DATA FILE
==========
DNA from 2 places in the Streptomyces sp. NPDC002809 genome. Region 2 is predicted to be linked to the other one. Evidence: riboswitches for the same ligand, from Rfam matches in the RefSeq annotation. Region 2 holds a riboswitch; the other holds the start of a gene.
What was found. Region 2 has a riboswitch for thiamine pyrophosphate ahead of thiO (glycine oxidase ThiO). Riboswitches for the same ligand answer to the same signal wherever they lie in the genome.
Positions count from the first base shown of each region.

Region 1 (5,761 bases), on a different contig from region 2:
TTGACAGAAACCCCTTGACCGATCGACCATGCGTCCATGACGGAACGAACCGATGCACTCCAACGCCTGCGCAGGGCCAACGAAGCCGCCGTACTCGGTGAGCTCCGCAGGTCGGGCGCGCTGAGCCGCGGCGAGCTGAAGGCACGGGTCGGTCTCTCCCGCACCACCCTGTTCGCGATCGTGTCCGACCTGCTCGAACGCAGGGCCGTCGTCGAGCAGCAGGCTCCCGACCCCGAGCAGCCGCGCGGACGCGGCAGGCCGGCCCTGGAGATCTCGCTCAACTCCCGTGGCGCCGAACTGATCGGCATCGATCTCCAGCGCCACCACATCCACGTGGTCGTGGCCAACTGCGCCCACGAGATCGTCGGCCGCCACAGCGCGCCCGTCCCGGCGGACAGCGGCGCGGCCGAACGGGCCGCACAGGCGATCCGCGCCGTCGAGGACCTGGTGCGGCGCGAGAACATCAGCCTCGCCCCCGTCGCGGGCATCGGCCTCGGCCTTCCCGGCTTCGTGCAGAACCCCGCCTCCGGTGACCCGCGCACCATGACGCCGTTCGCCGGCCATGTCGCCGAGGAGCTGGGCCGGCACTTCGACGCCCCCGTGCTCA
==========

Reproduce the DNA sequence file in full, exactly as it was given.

DNA from 2 places in the Streptomyces sp. NPDC002809 genome. Region 2 is predicted to be linked to the other one. Evidence: riboswitches for the same ligand, from Rfam matches in the RefSeq annotation. Region 2 holds a riboswitch; the other holds the start of a gene.
What was found. Region 2 has a riboswitch for thiamine pyrophosphate ahead of thiO (glycine oxidase ThiO). Riboswitches for the same ligand answer to the same signal wherever they lie in the genome.
Positions count from the first base shown of each region.

Region 1 (5,761 bases), on a different contig from region 2:
TTGACAGAAACCCCTTGACCGATCGACCATGCGTCCATGACGGAACGAACCGATGCACTCCAACGCCTGCGCAGGGCCAACGAAGCCGCCGTACTCGGTGAGCTCCGCAGGTCGGGCGCGCTGAGCCGCGGCGAGCTGAAGGCACGGGTCGGTCTCTCCCGCACCACCCTGTTCGCGATCGTGTCCGACCTGCTCGAACGCAGGGCCGTCGTCGAGCAGCAGGCTCCCGACCCCGAGCAGCCGCGCGGACGCGGCAGGCCGGCCCTGGAGATCTCGCTCAACTCCCGTGGCGCCGAACTGATCGGCATCGATCTCCAGCGCCACCACATCCACGTGGTCGTGGCCAACTGCGCCCACGAGATCGTCGGCCGCCACAGCGCGCCCGTCCCGGCGGACAGCGGCGCGGCCGAACGGGCCGCACAGGCGATCCGCGCCGTCGAGGACCTGGTGCGGCGCGAGAACATCAGCCTCGCCCCCGTCGCGGGCATCGGCCTCGGCCTTCCCGGCTTCGTGCAGAACCCCGCCTCCGGTGACCCGCGCACCATGACGCCGTTCGCCGGCCATGTCGCCGAGGAGCTGGGCCGGCACTTCGACGCCCCCGTGCTCA